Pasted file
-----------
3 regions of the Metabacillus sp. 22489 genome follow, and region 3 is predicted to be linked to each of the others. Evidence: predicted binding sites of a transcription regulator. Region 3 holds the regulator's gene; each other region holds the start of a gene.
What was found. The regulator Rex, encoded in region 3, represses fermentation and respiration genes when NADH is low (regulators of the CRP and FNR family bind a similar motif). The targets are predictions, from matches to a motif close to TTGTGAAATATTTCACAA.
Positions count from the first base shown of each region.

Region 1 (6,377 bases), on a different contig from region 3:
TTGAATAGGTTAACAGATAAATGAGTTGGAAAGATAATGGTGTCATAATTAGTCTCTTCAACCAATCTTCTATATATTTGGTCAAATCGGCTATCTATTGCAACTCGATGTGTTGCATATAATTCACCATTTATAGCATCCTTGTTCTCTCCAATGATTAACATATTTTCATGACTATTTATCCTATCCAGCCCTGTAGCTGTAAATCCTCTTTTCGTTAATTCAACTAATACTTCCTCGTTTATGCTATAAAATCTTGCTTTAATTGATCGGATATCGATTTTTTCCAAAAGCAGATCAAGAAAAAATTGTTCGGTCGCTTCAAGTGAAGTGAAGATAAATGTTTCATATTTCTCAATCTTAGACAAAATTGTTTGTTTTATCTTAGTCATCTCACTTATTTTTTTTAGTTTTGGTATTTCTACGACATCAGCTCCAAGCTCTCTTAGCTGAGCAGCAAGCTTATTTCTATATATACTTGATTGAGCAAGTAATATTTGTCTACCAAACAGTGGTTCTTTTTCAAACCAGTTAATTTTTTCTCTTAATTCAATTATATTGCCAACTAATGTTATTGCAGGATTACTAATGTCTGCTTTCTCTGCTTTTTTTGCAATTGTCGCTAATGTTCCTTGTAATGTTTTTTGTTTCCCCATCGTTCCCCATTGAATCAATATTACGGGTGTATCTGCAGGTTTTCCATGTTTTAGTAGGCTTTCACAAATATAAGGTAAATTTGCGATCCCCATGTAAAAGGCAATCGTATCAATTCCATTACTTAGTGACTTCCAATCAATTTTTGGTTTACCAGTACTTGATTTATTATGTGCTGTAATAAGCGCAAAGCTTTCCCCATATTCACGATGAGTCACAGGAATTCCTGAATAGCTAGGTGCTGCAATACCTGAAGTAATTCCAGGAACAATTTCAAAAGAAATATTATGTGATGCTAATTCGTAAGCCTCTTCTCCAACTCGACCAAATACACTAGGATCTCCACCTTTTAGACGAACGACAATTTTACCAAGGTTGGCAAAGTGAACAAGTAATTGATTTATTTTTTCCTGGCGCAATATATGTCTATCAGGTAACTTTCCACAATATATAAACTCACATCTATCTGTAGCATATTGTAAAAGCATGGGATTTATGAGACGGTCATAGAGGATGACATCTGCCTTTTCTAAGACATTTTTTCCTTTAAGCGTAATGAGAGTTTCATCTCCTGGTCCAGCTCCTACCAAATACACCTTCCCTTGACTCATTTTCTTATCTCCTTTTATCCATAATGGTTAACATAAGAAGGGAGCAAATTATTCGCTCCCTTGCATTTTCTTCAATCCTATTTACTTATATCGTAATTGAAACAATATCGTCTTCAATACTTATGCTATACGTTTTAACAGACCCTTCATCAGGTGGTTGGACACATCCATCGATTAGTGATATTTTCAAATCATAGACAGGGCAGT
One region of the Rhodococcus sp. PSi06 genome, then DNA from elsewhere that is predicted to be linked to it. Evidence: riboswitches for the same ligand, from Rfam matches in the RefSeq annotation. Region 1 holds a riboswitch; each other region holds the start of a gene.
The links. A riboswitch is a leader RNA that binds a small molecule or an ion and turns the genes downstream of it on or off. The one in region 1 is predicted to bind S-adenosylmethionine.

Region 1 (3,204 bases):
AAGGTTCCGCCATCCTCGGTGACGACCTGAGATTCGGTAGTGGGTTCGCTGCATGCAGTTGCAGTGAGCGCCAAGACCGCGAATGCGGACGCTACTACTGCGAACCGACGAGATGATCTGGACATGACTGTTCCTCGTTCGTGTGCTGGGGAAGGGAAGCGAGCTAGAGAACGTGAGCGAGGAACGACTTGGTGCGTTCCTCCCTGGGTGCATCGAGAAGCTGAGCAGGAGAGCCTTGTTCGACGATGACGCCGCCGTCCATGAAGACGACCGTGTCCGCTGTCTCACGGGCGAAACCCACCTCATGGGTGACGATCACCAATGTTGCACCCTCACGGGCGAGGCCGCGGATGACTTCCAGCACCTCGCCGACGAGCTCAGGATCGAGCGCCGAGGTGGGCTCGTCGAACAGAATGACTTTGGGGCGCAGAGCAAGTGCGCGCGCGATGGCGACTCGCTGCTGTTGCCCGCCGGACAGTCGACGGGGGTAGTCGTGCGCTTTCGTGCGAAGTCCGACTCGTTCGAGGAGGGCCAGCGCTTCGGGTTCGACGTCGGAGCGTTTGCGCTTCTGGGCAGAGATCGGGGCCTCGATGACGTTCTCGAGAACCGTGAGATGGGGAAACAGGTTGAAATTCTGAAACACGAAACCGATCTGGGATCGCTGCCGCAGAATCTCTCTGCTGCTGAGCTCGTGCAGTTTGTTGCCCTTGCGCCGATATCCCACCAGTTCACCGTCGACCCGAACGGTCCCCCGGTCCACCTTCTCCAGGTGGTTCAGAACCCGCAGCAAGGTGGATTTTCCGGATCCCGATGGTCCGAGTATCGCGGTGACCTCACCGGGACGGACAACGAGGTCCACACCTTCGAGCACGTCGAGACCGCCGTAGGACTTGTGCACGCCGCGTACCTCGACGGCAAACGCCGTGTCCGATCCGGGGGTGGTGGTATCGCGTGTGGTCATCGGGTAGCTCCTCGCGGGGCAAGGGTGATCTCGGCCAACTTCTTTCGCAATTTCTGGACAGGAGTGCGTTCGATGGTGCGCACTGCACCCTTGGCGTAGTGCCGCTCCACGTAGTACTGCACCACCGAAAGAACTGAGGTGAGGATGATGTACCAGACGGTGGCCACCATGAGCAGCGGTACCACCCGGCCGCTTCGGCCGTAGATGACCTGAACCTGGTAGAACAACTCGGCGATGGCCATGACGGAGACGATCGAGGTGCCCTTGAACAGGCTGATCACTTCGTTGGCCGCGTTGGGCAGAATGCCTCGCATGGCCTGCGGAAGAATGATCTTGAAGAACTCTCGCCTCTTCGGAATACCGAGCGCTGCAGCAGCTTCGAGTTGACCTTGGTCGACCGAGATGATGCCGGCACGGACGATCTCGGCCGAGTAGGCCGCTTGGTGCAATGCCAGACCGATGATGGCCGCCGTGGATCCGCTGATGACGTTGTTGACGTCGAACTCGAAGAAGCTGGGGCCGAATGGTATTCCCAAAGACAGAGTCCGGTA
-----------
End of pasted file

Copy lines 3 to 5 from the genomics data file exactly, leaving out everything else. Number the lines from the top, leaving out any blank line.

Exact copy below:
Positions count from the first base shown of each region.

Region 1 (6,377 bases), on a different contig from region 3:
TTGAATAGGTTAACAGATAAATGAGTTGGAAAGATAATGGTGTCATAATTAGTCTCTTCAACCAATCTTCTATATATTTGGTCAAATCGGCTATCTATTGCAACTCGATGTGTTGCATATAATTCACCATTTATAGCATCCTTGTTCTCTCCAATGATTAACATATTTTCATGACTATTTATCCTATCCAGCCCTGTAGCTGTAAATCCTCTTTTCGTTAATTCAACTAATACTTCCTCGTTTATGCTATAAAATCTTGCTTTAATTGATCGGATATCGATTTTTTCCAAAAGCAGATCAAGAAAAAATTGTTCGGTCGCTTCAAGTGAAGTGAAGATAAATGTTTCATATTTCTCAATCTTAGACAAAATTGTTTGTTTTATCTTAGTCATCTCACTTATTTTTTTTAGTTTTGGTATTTCTACGACATCAGCTCCAAGCTCTCTTAGCTGAGCAGCAAGCTTATTTCTATATATACTTGATTGAGCAAGTAATATTTGTCTACCAAACAGTGGTTCTTTTTCAAACCAGTTAATTTTTTCTCTTAATTCAATTATATTGCCAACTAATGTTATTGCAGGATTACTAATGTCTGCTTTCTCTGCTTTTTTTGCAATTGTCGCTAATGTTCCTTGTAATGTTTTTTGTTTCCCCATCGTTCCCCATTGAATCAATATTACGGGTGTATCTGCAGGTTTTCCATGTTTTAGTAGGCTTTCACAAATATAAGGTAAATTTGCGATCCCCATGTAAAAGGCAATCGTATCAATTCCATTACTTAGTGACTTCCAATCAATTTTTGGTTTACCAGTACTTGATTTATTATGTGCTGTAATAAGCGCAAAGCTTTCCCCATATTCACGATGAGTCACAGGAATTCCTGAATAGCTAGGTGCTGCAATACCTGAAGTAATTCCAGGAACAATTTCAAAAGAAATATTATGTGATGCTAATTCGTAAGCCTCTTCTCCAACTCGACCAAATACACTAGGATCTCCACCTTTTAGACGAACGACAATTTTACCAAGGTTGGCAAAGTGAACAAGTAATTGATTTATTTTTTCCTGGCGCAATATATGTCTATCAGGTAACTTTCCACAATATATAAACTCACATCTATCTGTAGCATATTGTAAAAGCATGGGATTTATGAGACGGTCATAGAGGATGACATCTGCCTTTTCTAAGACATTTTTTCCTTTAAGCGTAATGAGAGTTTCATCTCCTGGTCCAGCTCCTACCAAATACACCTTCCCTTGACTCATTTTCTTATCTCCTTTTATCCATAATGGTTAACATAAGAAGGGAGCAAATTATTCGCTCCCTTGCATTTTCTTCAATCCTATTTACTTATATCGTAATTGAAACAATATCGTCTTCAATACTTATGCTATACGTTTTAACAGACCCTTCATCAGGTGGTTGGACACATCCATCGATTAGTGATATTTTCAAATCATAGACAGGGCAGT